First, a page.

Ever since ‘winning’ the award for the second time in a row this year, EA have been trying hard to shake off the title of Worst Company in America, and their work shines through in FIFA 14. They’ve listened to the community, and modified their game accordingly. In fact, they’ve gone beyond just adding a couple of highly requested features from the FIFA community. They’ve taken the initiative to make FIFA 14 better to play, easier to navigate and manage, and more enjoyable to win. FIFA 14 feels different to any of the previous installments from EA, and there are a number of reasons for this. I wouldn’t go as far as describing it as a different breed of football game, but there certainly is a significant shift in how the game plays.
Play seems slower, and more deliberate. Due to the new Precision Movement system, players can no longer change direction at insane speeds. They have a weighty momentum, and you can feel it when you’re on the ball. FIFA 14 is tough at first, not being able to stop and turn on a dime, but you’ll soon get used to the weight of the players. This makes the play feel more realistic, as only players with high ball control and agility will be able to dance in between defenders, similar to real life football.
This means that you become more reliant on passing and midfield play. Fortunately, the passing in FIFA 14 is the best I’ve seen from EA. Short passes are more sensibly placed, and through balls cut through defences with ease. Teammate Intelligence, another of the headlining features of FIFA 14, makes passing even more useful. Runs from strikers and wingers are better than ever, bending and changing direction to trick defenders rather than just steaming in a straight line towards goal.
Strength is also now more important due to the new player momentum system as well, especially in midfield. EA have advertised this as Protect The Ball, which boils down to a better mechanic to shield the ball. If you run alongside a stronger opponent, be prepared to lose the ball unless you can shield correctly. Strength certainly isn’t the be all and end all though. It’s more important now, but don’t go building teams based purely on it.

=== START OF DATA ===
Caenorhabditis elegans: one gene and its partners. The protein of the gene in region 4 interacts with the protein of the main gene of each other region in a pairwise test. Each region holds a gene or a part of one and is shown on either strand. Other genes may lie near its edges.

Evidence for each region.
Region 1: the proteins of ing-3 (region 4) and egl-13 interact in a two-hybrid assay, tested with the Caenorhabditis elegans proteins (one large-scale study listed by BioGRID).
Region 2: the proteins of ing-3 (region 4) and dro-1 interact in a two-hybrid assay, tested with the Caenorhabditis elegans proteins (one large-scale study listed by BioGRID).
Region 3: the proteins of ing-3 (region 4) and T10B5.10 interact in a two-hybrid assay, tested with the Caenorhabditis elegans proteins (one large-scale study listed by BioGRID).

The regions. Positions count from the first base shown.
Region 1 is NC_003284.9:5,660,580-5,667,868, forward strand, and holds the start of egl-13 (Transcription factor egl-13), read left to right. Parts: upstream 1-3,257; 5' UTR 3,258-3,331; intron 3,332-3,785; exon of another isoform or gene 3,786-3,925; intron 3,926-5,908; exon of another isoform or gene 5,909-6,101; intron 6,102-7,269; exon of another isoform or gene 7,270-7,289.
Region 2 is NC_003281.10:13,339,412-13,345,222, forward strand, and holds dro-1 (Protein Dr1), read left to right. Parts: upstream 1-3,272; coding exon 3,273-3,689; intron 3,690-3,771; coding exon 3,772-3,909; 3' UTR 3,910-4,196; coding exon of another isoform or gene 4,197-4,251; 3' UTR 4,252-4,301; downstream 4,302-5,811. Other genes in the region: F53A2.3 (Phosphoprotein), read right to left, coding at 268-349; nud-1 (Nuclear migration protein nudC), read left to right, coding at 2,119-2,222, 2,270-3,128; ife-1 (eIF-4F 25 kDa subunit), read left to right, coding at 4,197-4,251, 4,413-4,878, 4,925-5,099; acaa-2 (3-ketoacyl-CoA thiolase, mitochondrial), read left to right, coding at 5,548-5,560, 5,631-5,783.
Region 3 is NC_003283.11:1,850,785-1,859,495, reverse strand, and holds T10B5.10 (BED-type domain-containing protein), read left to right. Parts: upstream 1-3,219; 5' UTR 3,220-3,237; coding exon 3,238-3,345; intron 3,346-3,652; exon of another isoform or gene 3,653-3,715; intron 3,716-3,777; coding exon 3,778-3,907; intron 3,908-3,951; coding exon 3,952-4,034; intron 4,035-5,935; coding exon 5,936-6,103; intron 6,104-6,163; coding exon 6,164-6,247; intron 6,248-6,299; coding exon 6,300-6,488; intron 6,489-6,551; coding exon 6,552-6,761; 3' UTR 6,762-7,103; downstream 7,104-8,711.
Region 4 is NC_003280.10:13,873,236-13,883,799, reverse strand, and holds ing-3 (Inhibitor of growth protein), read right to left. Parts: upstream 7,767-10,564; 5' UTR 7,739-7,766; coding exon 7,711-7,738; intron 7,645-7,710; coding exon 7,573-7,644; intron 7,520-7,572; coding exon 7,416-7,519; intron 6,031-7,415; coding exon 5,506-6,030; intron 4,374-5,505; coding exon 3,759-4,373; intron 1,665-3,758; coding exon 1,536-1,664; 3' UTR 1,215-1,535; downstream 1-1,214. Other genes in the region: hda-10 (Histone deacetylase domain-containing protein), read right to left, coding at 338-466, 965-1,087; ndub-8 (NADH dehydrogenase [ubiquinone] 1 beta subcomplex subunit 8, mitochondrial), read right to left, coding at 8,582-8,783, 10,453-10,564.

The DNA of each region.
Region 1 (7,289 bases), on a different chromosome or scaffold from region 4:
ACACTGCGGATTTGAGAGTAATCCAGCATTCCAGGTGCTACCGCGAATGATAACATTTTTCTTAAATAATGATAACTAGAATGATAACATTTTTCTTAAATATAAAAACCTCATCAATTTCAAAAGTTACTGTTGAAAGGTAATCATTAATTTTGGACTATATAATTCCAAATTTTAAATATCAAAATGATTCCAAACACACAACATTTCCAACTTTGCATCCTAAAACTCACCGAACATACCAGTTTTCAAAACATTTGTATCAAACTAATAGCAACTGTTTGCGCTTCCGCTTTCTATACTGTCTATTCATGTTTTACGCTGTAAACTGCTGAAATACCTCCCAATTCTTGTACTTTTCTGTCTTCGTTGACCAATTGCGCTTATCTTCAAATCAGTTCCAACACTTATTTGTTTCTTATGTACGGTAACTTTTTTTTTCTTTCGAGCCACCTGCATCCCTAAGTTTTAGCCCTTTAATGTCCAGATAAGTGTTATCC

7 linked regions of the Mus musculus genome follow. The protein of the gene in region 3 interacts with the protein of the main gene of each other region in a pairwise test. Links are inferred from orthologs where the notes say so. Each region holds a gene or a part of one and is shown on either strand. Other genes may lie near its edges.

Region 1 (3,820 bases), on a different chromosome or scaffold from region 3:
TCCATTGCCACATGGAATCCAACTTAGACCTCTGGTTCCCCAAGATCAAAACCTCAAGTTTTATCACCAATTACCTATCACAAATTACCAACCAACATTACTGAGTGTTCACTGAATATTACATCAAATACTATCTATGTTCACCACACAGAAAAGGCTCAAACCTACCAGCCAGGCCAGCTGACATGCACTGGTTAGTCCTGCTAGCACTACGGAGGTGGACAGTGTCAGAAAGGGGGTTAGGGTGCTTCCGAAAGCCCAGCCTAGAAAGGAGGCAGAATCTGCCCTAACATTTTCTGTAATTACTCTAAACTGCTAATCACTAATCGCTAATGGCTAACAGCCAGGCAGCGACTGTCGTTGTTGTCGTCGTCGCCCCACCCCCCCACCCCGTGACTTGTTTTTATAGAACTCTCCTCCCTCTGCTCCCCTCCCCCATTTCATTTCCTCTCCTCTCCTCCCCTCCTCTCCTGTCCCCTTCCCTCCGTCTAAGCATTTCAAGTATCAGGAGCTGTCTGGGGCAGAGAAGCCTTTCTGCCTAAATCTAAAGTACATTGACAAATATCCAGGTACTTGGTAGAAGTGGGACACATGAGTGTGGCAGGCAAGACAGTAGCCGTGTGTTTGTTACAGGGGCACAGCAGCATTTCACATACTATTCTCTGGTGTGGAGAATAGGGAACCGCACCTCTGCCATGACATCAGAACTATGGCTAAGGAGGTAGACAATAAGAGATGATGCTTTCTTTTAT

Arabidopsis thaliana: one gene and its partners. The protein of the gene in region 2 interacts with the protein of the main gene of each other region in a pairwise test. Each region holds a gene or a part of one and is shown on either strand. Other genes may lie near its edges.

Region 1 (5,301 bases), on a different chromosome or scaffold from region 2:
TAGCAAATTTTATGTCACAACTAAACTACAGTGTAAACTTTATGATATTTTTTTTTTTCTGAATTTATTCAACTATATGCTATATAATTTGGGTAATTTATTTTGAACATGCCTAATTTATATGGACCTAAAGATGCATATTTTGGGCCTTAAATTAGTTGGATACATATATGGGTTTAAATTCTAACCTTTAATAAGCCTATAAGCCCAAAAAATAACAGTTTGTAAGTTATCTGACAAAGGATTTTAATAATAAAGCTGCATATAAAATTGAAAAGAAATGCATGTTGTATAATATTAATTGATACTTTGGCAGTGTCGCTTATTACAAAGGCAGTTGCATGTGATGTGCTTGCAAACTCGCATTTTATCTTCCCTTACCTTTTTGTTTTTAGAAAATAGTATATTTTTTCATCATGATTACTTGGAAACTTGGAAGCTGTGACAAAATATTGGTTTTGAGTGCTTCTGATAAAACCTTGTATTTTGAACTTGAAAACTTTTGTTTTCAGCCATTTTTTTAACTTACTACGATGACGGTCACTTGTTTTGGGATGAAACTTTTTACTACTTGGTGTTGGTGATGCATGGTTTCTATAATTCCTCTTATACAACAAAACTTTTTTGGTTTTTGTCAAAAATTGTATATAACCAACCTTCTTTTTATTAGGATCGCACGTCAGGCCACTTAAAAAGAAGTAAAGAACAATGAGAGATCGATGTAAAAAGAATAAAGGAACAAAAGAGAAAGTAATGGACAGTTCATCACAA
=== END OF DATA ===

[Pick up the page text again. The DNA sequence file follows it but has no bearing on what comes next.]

You will need to adapt to survive in FIFA 14
You will need to adapt to survive in FIFA 14 though. Regardless of what your play style is, you can’t play it like it’s FIFA 13 and expect the same results you used to get. Fortunately, Skill Games are back from FIFA 13, and this time they are 4 or 5 new ones. Most of the old Skill Games have been modified slightly, but some remain almost identical to their FIFA 13 counterpart. All of them have something to offer you, and are a very good way to learn how FIFA 14 plays. Not to mention some of them are incredibly fun and addictive. You can spend hours trying to beat your own high score, let alone competing in the new Friends Leaderboard that it displays every time you complete a Skill Game.
You can’t talk about a FIFA 14 without discussing the various game modes included. Put simply; they’ve all been improved from what I’ve seen. Co-op Seasons is this year’s new addition, which lets you play Head-to-Head Seasons with a friend, online against 2 opponents. I was slightly disappointed to see that you couldn’t play it with another controller on the same system, but that’s a very minor gripe.
The new scouting system is Career mode’s most noticeable change. Global Transfer Network now lets you scout players across the world with a large quantity of criteria to choose from. Youth scouting still exists, but it pales in comparison to GTN. You no longer see the Overall stat of players that you don’t own in FIFA 14, so you have to find and buy players that you really want by a few key traits. Small changes like the inbox being cleaned up and non-vital messages not stopping the calendar from advancing make Career mode easier to play and enjoy.